X-Ray Microscopy Facilities
The Hard X-Ray Nanoprobe (HXN) facility provides scanning fluorescence, scanning diffraction, and full-field transmission and tomographic imaging capabilities with a spatial resolution of 30 nm over a spectral range of 6-12 keV.
Modes of Operation
Full-Field Transmission Imaging and Nanotomography
X-ray transmission imaging uses both the absorption and phase shift of the X-ray beam by the sample as contrast mechanisms. Absorption contrast is used to map the sample density. Elemental constituents can be located by using differential edge contrast in this mode. Phase contrast can be highly sensitive to edges and interfaces even when the X-ray absorption is weak. These contrast mechanisms are exploited to image samples rapidly in full-field transmission mode under various environmental conditions, or combined with nanotomography methods to study the three-dimensional structure of complex and amorphous nanomaterials with the HXN.
Scanning Fluorescence X-Ray Microscopy
In scanning X-ray fluorescence microscopy, the spatial distribution of the elements in a sample are mapped by scanning a nanofocused X-ray spot over it as the emitted fluorescence X-rays are measured by an energy-dispersive detector. Characteristic fluorescence X-rays emitted by the sample uniquely identify the elements present in it with 1000 times greater sensitivity than electron probes; the incident photon energy can also be tuned over absorption edges to analyze the sample's chemical state. Nanoscale elemental and chemical mapping with the HXN enables understanding material properties, such as trace contaminants, second-phase particles, defects, and interfacial segregation.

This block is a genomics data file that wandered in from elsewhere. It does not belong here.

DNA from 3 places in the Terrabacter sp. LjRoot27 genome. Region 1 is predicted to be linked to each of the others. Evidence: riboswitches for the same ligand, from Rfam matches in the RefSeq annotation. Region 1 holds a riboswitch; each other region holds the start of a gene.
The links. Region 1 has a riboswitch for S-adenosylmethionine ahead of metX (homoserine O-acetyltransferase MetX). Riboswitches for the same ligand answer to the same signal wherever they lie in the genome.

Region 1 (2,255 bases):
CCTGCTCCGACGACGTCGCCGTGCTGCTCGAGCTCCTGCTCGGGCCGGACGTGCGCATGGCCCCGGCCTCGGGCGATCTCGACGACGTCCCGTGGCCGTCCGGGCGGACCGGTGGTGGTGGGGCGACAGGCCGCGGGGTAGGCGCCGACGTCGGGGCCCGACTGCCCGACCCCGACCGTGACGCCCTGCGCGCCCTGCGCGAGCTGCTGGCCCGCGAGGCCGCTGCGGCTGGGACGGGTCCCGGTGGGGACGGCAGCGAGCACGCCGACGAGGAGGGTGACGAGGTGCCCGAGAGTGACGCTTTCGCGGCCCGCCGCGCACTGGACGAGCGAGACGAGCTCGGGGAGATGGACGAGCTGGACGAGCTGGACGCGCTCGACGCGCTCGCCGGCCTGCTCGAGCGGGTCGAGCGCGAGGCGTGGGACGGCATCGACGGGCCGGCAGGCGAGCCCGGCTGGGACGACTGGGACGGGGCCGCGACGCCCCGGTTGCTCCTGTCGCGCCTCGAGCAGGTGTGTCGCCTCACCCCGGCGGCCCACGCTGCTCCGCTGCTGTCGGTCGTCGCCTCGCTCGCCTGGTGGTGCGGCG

Scanning Nanodiffraction and Bragg Ptychography
Nanoscale structural information, such as crystallographic phase, strain, and texture, are obtained at the HXN by measuring the X-rays diffracted by a crystalline sample as a nanofocused X-ray spot is scanned over it. Bragg ptychography, a new imaging technique based on coherent diffraction and iterative phase retrieval, provides nanoscale structure and lattice strain information within crystalline samples at a resolution well beyond that of X-ray focusing optics. Scanning nanodiffraction and Bragg ptychography are in high demand at the HXN as tools for probing crystal ordering, defects, and phase transitions in nanomaterials.
In Situ/In Operando Experiments
The working distance between the X-ray focusing optics and the sample is typically 10-20 mm, enabling a variety of in situ and in operando experiments. A heating/cooling specimen stage supports variable temperature experiments with the HXN over a temperature range of 95-525K with a step-size of 0.01 K and a stability of 0.005 K. The absolute position drift is less than ~10 nm/h.